It's tougher to enjoy alternative comedy but it's like anything, you put a bit of work into it and you're going to enjoy it more and for longer. For instance, Roy 'Chubby' Brown – and I realise he's not the most relevant comedian I could think of – even his most hardened fans would go, 'I went to see him do a two-hour show, he was good for 40 minutes.' After a while it's a bit like being punched. It's so aggressive and horrible.

It's hard to relate to 'my wife is so fat', especially in 2014. I definitely think the comedy scene has regressed. I'm really glad there are some acts that are generally thought of as alternative. I'm not sure where I am. I certainly don't have any of the sexism or racism. I don't want anyone to want to kill me.

If you had the opportunity to do something like Live At The Apollo, with the attendant theatre or even arena tours that might come out of it, is that something you would embrace or run away from??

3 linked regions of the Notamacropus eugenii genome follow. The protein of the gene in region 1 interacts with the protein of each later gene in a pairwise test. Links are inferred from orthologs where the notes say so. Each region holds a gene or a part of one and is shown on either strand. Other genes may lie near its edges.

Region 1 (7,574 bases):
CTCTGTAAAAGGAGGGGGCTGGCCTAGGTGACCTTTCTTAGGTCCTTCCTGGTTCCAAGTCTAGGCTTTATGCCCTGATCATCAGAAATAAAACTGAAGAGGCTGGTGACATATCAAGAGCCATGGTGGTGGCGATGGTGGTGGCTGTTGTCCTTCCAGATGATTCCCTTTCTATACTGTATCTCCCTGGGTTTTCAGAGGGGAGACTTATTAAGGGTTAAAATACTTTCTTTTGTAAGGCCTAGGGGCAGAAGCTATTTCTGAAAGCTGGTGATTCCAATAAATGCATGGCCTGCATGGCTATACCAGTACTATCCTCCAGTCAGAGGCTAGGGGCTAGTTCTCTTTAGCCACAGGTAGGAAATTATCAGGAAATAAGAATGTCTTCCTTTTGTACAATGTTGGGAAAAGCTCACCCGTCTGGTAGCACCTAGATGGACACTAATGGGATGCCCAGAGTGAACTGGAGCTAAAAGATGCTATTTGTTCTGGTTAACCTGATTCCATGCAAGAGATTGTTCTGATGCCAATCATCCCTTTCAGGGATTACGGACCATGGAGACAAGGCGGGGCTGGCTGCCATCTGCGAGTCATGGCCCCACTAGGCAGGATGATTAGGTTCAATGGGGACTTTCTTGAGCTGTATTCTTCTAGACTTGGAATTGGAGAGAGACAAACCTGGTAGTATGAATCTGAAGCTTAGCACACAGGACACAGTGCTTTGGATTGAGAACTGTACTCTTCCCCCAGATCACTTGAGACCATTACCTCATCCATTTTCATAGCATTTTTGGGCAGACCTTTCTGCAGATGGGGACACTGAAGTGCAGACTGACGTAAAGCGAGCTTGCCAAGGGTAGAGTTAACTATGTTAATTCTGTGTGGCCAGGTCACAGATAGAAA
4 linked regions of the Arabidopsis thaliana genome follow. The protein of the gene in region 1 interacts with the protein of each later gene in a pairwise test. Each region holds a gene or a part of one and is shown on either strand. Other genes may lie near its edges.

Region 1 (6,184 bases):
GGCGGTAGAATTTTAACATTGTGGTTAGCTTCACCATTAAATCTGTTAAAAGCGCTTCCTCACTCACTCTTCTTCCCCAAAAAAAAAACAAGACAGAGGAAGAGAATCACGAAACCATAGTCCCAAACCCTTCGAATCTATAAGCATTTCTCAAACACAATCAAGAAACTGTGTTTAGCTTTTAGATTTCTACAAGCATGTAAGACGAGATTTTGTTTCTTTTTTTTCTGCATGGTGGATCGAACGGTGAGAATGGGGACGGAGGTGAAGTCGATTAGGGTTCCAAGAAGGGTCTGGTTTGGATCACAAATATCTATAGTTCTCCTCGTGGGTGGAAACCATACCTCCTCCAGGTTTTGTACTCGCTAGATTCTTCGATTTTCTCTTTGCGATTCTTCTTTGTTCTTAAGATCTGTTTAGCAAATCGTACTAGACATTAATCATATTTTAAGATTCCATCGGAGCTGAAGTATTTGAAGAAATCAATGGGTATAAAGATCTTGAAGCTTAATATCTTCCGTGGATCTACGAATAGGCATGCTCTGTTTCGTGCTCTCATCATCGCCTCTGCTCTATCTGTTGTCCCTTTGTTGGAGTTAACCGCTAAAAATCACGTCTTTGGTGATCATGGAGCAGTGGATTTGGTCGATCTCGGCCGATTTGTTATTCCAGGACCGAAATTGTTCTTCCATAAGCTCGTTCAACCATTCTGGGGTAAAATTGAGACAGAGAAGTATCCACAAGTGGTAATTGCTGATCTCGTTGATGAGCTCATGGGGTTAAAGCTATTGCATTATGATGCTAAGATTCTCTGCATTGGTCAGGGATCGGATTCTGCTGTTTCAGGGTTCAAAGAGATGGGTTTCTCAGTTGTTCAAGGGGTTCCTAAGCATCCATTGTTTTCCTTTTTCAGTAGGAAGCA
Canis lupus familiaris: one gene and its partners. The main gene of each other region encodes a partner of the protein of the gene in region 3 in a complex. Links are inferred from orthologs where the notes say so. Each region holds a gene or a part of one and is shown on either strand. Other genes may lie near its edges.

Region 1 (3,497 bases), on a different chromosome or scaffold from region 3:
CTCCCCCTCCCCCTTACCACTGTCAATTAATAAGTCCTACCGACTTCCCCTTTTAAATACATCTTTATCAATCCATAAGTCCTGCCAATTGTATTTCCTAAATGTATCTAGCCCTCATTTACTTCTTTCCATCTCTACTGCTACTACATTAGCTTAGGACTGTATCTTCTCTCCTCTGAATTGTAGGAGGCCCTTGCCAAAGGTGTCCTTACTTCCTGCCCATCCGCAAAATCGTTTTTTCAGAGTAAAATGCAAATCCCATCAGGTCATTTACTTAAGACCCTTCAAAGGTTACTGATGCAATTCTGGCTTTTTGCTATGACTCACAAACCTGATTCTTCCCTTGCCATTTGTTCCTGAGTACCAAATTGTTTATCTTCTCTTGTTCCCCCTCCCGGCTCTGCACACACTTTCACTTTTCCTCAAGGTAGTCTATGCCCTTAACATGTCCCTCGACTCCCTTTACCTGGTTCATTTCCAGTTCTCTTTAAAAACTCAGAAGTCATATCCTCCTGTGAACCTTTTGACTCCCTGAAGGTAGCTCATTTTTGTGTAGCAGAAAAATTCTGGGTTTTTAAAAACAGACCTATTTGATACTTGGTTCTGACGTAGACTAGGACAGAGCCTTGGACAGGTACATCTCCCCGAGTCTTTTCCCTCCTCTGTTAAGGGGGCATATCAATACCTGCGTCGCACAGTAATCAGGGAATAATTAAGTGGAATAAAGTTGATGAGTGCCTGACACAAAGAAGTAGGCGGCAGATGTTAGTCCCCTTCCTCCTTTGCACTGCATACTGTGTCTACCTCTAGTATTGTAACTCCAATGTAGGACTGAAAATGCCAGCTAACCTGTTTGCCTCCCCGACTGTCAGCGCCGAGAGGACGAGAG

I wouldn't do either. I just don't think I can do it. I'm not putting myself down, I just don't think I'm right for that. I've seen some comedians on the Michael McIntyre Comedy Roadshow and stuff like that, and I'm surprised they're on it because I don't think they suit it. But maybe that's a healthy thing.

Maybe the producers of that show do think every so often we should have a wildcard. Who knows, maybe it's a good idea. I just get the feeling that if I did it I would accidentally destroy Michael McIntyre's career. He would never be allowed on TV again. So for the sake of Michael McIntyre's children, I'm totally happy to be doing Stewart Lee's show and not his. 

Michael Legge performs at the Windsor, Bangor on August 29, supported by Paul Currie, Micky Bartlett and Ruaidhrí Ward, as part of the Open House Bangor Festival.